Amongst the delays – and ultimate failings – of the Virginia General Assembly to meet and determine a state budget, Governor Terry McAuliffe (D) is striking out on his own.
In spite of staunch opposition of the House of Delegates, McAuliffe has been planning for future Medicaid expansion. Members of his office have stressed that the administration is only planning, not implementing, due to poorly executed rollouts in the past. With 400,000 new enrollees, Medicaid expansion includes a host of legal obstacles that must be sorted out, but some still believe that the preparation is premature.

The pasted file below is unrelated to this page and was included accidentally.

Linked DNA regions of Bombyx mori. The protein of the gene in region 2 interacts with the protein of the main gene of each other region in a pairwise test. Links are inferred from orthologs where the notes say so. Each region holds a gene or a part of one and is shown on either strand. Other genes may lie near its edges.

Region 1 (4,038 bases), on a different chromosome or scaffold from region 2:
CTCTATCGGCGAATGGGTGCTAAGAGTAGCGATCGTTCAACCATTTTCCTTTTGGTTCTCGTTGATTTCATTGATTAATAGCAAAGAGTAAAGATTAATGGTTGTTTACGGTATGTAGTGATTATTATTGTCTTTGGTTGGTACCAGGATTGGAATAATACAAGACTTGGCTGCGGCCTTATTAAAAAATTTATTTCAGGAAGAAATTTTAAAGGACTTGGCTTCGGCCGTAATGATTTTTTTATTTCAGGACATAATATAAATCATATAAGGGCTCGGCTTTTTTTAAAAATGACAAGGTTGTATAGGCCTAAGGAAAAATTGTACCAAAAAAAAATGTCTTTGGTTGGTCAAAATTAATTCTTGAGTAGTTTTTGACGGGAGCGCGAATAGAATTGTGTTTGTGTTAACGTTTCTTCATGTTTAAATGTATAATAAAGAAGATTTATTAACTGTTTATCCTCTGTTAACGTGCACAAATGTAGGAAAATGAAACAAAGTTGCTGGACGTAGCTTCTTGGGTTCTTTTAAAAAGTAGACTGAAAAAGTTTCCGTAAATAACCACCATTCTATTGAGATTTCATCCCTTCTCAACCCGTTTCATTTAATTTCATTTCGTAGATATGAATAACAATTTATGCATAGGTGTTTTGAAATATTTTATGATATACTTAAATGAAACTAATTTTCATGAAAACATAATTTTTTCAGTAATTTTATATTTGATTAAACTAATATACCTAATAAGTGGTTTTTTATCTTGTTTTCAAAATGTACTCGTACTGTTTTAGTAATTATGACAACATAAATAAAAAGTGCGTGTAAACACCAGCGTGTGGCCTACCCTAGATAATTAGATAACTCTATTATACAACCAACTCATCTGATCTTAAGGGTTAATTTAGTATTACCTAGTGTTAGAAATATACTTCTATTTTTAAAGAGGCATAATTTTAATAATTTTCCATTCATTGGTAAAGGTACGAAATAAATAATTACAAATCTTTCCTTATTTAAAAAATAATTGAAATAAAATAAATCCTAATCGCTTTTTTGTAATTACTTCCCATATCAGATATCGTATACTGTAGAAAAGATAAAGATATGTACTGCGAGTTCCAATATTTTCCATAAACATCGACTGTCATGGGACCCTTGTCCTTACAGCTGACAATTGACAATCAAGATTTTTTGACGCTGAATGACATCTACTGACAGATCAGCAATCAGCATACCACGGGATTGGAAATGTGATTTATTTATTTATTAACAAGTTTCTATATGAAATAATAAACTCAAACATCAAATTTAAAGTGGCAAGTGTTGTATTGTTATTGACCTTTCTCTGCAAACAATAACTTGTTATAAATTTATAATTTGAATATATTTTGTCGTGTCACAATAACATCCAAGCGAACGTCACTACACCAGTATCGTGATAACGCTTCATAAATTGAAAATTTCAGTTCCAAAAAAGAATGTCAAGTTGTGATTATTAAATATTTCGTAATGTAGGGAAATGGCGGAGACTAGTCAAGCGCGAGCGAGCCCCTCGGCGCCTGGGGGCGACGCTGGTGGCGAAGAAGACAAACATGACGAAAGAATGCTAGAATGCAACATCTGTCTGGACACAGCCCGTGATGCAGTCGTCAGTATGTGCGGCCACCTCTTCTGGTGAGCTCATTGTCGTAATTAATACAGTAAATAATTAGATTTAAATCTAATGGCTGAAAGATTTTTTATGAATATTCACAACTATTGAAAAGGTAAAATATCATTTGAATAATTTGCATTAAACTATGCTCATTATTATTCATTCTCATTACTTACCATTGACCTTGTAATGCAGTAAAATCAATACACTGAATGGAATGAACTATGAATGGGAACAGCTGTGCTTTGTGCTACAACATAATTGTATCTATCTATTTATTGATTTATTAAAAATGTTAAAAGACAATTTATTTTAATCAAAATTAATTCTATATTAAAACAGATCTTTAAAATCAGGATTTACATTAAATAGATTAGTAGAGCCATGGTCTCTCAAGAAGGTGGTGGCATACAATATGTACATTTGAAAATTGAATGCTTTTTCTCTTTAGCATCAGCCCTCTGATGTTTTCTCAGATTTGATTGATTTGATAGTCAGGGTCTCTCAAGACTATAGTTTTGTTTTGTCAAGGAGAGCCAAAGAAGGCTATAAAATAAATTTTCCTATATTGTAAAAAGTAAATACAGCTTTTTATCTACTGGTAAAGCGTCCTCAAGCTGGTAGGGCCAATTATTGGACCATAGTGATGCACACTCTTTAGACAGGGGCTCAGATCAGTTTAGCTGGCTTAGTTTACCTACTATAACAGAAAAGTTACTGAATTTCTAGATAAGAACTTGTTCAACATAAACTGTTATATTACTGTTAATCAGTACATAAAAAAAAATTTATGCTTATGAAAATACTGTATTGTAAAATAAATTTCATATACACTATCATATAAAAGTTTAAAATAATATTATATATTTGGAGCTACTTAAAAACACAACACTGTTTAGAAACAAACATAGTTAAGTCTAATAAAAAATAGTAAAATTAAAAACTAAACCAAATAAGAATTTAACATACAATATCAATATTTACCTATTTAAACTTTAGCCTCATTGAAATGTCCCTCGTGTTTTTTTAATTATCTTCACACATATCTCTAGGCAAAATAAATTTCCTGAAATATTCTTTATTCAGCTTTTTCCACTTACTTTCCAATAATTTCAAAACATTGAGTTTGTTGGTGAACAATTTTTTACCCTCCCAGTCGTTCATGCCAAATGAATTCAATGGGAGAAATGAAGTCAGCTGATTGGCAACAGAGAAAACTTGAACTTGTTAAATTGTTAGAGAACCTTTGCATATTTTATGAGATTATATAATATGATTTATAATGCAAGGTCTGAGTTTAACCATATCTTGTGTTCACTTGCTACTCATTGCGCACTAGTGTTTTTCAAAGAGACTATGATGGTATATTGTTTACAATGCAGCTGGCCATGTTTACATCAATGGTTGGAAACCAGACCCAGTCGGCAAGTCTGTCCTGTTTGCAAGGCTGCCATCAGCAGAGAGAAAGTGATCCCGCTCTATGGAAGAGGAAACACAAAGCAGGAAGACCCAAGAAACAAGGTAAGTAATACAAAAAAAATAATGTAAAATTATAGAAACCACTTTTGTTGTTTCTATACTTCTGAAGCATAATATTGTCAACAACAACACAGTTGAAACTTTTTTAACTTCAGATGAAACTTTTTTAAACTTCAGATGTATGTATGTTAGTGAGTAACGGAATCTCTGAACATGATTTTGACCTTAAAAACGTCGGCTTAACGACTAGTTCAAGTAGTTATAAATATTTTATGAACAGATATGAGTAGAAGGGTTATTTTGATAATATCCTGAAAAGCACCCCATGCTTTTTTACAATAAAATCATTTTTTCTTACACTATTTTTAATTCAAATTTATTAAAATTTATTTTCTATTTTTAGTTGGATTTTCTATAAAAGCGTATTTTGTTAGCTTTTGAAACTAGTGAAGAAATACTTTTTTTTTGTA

Even in spite of the House’s steadfast opposition, McAuliffe remains optimistic that they will approve the expansion. However, his optimistic hope must actualize itself before July 1. The disagreement over Medicaid expansion is holding up the state budget discussion, with the Senate plan including expansion and the House version excluding it.
Due to the looming budget deadline, McAuliffe is also trying to determine whether or not he has the power to keep the government running even if a budget is not approved before July 1, a scenario that grows more imminent by the day. In addition to bitter disputes, Sen. Janet D. Howell, a crucial Senate budget negotiator, will be in South Africa until June 24.
“I’m sure nothing will happen until I get back,” Howell said.
Although McAuliffe seems optimistic that he will be able to keep most state functions running, he has been unclear in his plans. Opponents and allies alike are doubtful that he will be able to do anything more than maintain the most fundamental functions of the state.